Jean SIBELIUS (1865-1957)
Finlandia, Op. 26 [8.41]
Karelia Suite, Op. 11 [16.47]
Symphony No. 2 in D major, Op. 43 (1901/02) [44.50]
Symphonieorchester des Bayerischen Rundfunks/Mariss Jansons
rec. live, 12/13 November 2015 Herkulessaal (Sym No. 2); 15/16 October 2015 Philharmonie (Finlandia, Karelia Suite) Munich, Germany
BR KLASSIK 900144 [70.18]
On this new BR Klassik Sibelius album the feature work is the Symphony No. 2, an enduringly popular score both on record and in the concert hall. The widely respected conductor Jansons is no stranger to the Sibelius score and released recordings with the Oslo Philharmonic Orchestra in the early 1990s and live in 2005 with the Royal Concertgebouw Orchestra.
In 1901, as Sibelius was writing much of his Symphony No.2, he wasn’t looking out onto wintry and majestic Finnish landscapes. Instead he was enjoying the warm climate of Italy in the coastal town of Rapallo. This must have been a difficult time emotionally for Sibelius and his wife, as they had recently lost their youngest daughter to typhoid fever and, whilst in Italy, another daughter had become dangerously ill. Sibelius conducted the première of his Symphony No. 2 in 1902 in Helsinki to a triumphant reception, as Finnish audiences identified with the patriotic spirit of the music, with the valiant score representing a cornerstone of the Finnish struggle against Russian domination. At the time of the première, composer and music critic Karl Flodin described the score as “a definitive masterpiece.” In this gripping reading of the magnificent symphony, Jansons has left out the smooth edges, substituting playing of raw-edged power, generating considerable passion. Powerful and magnificent in the opening movement, Jansons has created an undertow that has a shadowy, rather ominous character. The dark-hued writing of the slow movement Tempo andante, ma rubato has significant emotional weight with the brass fanfares at the heart of the movement shining out like beacons. I admire the sense of struggle and determination with Jansons, once again revealing an undercurrent of foreboding. Marked Vivacissimo I relish the playing of the squally Scherzo with its melancholic trio focused around the reedy oboe theme, played with deep feeling by the principal. It feels as if the window has been opened to a bucolic scene, combined with a rather melancholy calm. In the heroic Finale Jansons incisively builds up towards the exultantly positive conclusion. Striking is the big patriotic theme, sounding astonishingly full, fresh and powerfully dramatic, surely one of the most positively uplifting episodes in classical music.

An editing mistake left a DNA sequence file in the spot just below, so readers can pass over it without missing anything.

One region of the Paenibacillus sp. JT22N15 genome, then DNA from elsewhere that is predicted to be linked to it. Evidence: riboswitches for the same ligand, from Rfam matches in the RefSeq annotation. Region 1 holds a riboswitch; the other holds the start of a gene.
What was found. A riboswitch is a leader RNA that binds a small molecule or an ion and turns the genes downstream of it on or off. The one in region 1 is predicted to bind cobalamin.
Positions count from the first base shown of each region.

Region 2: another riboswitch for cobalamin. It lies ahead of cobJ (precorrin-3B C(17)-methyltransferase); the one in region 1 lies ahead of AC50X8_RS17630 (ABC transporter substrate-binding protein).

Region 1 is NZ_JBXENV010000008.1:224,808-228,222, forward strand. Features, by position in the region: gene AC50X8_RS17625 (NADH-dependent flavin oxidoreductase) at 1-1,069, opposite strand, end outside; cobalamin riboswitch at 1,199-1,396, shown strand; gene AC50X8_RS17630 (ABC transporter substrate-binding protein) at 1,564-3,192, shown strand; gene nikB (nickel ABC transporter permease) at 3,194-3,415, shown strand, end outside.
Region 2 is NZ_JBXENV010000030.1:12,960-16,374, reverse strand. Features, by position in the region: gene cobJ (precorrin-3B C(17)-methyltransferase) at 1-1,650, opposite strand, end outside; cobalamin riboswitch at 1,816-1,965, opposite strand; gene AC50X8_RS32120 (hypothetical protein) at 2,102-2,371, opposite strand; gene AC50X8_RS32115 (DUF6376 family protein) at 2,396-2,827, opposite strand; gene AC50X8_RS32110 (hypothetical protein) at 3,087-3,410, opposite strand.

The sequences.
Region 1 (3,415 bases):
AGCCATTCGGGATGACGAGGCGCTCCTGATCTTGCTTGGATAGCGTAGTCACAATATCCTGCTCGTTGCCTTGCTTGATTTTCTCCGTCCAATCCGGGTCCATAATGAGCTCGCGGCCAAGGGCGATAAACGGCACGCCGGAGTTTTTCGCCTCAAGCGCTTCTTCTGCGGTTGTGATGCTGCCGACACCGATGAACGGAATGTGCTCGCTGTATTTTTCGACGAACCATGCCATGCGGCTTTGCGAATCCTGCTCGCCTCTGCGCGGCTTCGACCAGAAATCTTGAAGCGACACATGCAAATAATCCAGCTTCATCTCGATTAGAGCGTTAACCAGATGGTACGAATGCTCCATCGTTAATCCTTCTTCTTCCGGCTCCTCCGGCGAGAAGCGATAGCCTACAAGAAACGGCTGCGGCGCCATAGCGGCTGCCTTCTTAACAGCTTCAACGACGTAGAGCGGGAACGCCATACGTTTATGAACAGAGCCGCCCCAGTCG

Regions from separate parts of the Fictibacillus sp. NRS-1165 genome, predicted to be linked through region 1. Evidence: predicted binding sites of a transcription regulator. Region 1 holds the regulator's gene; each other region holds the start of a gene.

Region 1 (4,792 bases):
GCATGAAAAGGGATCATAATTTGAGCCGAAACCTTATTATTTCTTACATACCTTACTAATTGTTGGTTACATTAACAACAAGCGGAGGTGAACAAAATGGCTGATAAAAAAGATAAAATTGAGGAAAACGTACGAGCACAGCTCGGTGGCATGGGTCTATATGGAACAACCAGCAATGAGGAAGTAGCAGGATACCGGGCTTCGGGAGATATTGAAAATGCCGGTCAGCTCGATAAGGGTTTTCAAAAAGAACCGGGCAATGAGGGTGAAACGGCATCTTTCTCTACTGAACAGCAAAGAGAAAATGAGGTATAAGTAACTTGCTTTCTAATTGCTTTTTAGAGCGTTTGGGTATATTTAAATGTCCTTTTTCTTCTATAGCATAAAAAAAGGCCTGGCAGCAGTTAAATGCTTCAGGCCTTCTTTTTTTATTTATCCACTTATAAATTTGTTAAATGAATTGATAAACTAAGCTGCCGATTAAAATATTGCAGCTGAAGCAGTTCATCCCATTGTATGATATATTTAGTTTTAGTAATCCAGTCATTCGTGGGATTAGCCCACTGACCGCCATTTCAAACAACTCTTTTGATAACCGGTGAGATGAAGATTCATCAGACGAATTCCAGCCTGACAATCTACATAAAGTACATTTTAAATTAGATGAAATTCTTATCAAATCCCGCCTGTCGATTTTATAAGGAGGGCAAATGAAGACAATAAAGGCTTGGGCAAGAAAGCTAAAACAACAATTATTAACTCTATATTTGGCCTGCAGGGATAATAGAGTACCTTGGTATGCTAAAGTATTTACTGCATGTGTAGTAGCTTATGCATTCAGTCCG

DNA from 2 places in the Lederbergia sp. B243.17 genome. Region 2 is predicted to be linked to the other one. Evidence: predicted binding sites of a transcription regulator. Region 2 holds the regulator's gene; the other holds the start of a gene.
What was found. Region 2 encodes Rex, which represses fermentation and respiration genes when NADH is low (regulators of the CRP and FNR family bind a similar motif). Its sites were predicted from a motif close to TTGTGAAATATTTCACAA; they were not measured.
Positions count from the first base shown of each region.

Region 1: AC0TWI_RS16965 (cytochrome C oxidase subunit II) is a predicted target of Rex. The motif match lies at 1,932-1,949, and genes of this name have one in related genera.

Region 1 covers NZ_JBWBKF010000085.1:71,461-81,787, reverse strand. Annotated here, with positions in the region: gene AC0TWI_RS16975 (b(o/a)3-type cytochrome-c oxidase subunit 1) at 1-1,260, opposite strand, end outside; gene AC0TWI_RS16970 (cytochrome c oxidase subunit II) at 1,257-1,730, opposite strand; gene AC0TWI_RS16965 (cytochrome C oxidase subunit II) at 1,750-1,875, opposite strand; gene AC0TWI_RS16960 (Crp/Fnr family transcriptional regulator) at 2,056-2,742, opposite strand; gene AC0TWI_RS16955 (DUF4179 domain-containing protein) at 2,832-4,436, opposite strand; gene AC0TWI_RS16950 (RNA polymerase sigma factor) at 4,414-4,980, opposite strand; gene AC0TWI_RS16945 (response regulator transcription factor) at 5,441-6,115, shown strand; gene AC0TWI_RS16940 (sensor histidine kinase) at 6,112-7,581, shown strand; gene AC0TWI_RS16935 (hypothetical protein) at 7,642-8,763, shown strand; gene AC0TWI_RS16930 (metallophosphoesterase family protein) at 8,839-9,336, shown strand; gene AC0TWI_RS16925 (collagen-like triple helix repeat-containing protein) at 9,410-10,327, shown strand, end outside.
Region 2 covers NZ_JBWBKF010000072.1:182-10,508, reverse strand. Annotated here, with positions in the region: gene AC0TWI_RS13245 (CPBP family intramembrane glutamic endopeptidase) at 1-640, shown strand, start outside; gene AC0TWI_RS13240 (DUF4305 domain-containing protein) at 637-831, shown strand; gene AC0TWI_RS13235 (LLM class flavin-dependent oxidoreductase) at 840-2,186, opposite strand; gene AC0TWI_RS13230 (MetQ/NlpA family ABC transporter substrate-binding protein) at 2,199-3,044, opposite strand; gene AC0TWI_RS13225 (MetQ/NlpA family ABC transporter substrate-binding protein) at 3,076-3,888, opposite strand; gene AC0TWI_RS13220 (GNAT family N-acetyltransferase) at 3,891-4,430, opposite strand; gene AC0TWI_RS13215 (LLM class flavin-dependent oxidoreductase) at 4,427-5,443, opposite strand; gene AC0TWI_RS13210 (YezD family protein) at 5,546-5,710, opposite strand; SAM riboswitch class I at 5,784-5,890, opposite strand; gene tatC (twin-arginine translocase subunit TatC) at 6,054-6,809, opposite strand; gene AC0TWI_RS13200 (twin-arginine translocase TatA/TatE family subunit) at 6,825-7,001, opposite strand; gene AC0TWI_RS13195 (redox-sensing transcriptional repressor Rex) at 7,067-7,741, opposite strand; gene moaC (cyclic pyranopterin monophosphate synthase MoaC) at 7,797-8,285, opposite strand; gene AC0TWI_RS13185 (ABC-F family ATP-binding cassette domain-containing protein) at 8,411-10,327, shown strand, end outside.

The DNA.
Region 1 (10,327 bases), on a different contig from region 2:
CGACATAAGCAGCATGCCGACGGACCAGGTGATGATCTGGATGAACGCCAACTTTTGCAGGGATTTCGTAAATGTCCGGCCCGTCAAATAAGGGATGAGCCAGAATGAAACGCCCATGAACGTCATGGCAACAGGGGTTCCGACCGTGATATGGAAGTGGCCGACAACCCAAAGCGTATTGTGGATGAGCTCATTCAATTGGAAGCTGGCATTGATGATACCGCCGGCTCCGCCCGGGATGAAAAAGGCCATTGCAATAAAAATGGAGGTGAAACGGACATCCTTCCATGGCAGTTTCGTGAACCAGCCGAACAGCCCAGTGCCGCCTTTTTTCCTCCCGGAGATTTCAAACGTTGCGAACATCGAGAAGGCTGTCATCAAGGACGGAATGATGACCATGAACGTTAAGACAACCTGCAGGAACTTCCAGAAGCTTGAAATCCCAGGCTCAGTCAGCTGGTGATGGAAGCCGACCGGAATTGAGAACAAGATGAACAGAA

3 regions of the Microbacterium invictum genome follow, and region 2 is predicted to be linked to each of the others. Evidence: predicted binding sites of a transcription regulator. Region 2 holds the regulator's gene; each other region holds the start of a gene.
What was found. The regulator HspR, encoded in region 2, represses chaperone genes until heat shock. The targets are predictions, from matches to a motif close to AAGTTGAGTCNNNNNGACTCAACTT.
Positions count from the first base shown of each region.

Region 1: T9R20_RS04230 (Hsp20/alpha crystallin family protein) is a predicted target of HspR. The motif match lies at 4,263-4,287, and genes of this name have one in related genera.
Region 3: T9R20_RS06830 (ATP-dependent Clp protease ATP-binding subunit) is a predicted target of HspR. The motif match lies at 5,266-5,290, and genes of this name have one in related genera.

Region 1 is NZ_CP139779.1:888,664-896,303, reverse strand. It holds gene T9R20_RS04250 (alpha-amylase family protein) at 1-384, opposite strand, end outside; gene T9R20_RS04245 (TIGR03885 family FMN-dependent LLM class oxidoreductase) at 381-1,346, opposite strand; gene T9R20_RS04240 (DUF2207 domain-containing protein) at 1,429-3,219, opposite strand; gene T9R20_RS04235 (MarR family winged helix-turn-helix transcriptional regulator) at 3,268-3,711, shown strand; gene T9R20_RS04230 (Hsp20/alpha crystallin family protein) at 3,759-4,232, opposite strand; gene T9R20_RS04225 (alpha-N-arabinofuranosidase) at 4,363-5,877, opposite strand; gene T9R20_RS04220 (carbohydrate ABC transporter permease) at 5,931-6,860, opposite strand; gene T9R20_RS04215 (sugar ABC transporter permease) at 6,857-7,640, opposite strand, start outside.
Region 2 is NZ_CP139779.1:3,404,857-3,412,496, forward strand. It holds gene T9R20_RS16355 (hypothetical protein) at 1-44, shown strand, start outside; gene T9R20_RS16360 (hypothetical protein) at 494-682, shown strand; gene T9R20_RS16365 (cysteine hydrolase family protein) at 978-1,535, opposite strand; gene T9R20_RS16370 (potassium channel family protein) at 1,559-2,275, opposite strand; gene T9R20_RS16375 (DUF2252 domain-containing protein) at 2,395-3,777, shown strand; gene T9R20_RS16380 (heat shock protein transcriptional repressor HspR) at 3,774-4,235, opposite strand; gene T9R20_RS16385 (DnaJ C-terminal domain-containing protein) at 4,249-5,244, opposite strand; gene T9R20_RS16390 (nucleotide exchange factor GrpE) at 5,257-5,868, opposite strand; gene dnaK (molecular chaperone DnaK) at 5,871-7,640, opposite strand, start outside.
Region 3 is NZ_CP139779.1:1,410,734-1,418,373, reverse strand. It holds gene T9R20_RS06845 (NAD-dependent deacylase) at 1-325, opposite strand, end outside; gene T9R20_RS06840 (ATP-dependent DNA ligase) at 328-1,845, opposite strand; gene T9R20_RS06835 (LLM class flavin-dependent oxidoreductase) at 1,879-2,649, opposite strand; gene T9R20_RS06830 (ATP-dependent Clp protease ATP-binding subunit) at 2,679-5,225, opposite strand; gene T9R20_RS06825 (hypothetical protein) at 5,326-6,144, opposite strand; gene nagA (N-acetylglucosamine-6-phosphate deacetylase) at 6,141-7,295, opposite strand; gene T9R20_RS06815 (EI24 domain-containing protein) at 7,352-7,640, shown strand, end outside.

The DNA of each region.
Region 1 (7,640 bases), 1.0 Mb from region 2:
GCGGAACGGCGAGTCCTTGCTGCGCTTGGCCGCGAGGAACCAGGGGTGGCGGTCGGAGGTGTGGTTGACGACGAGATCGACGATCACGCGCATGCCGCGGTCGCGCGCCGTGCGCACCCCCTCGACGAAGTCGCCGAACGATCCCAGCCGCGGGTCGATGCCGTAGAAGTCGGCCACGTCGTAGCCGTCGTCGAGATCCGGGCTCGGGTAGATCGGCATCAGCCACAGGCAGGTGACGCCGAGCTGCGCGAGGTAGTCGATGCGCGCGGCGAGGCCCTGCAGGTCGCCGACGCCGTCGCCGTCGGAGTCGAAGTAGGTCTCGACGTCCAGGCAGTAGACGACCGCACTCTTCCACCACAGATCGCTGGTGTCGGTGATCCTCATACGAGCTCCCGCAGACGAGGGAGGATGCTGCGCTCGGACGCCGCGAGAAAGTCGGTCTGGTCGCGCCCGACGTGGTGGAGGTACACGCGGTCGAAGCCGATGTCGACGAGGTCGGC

Jansons and his Bavarian players excel in the Symphony No. 2 but the competition is extremely fierce. I remain a passionate advocate for both the well focused 1986 account from Paavo Berglund and Helsinki Philharmonic Orchestra on EMI and the engaging performance of the Boston Symphony Orchestra under Sir Colin Davis recorded at Boston in 1976 on Decca. Of the newer recordings I admire the penetrating live 2012 account from the Hallé under Sir Mark Elder on the Hallé own label.
The album also contains two of the most admired pieces of symphonic music in the repertory standing out for their memorable patriotic themes that struck a chord with Finnish people. Sibelius completed his nationalistic tone poem Finlandia in 1899 as a protest against Russian dominance of his home country of Finland. Originally eight pieces of incidental music written in 1893 for a student play, the composer recycled three pieces to form the Karelia Suite. Splendidly controlled and executed with impeccable shape and momentum in the inspiring Finlandia and Karelia Suite Jansons’s readings draw playing of an elevated quality from the assured Bavarian players. I love the way Jansons unites the orchestra sections to reveal a compelling and stirring outpouring of what can easily be acknowledged as Finnish nationalistic fervour.
Works of such inherent memorability, both Finlandia and Karelia Suite have inspired a considerable number of recordings. The accounts I play most often are from the Boston Symphony Orchestra under Sir Colin Davis recorded in 1976/79 at Boston on Decca, the Philharmonia Orchestra under Vladimir Ashkenazy from 1980 Kingsway Hall and 1984 Walthamstow Town Hall, London on Decca and also the Lahti Symphony Orchestra under Osmo Vänskä from 1997 at Church of the Cross, Lahti, Finland on BIS.
With regard to sound quality BR Klassik label performances are invariably excellent and these Jansons performances are no exception. Recorded live at Herkulessaal (Symphony No. 2) and Philharmonie, Munich, the engineers have provided commendably clear and well balanced sonics. There is a helpful essay too by Vera Buar.
Previous review: Dan Morgan
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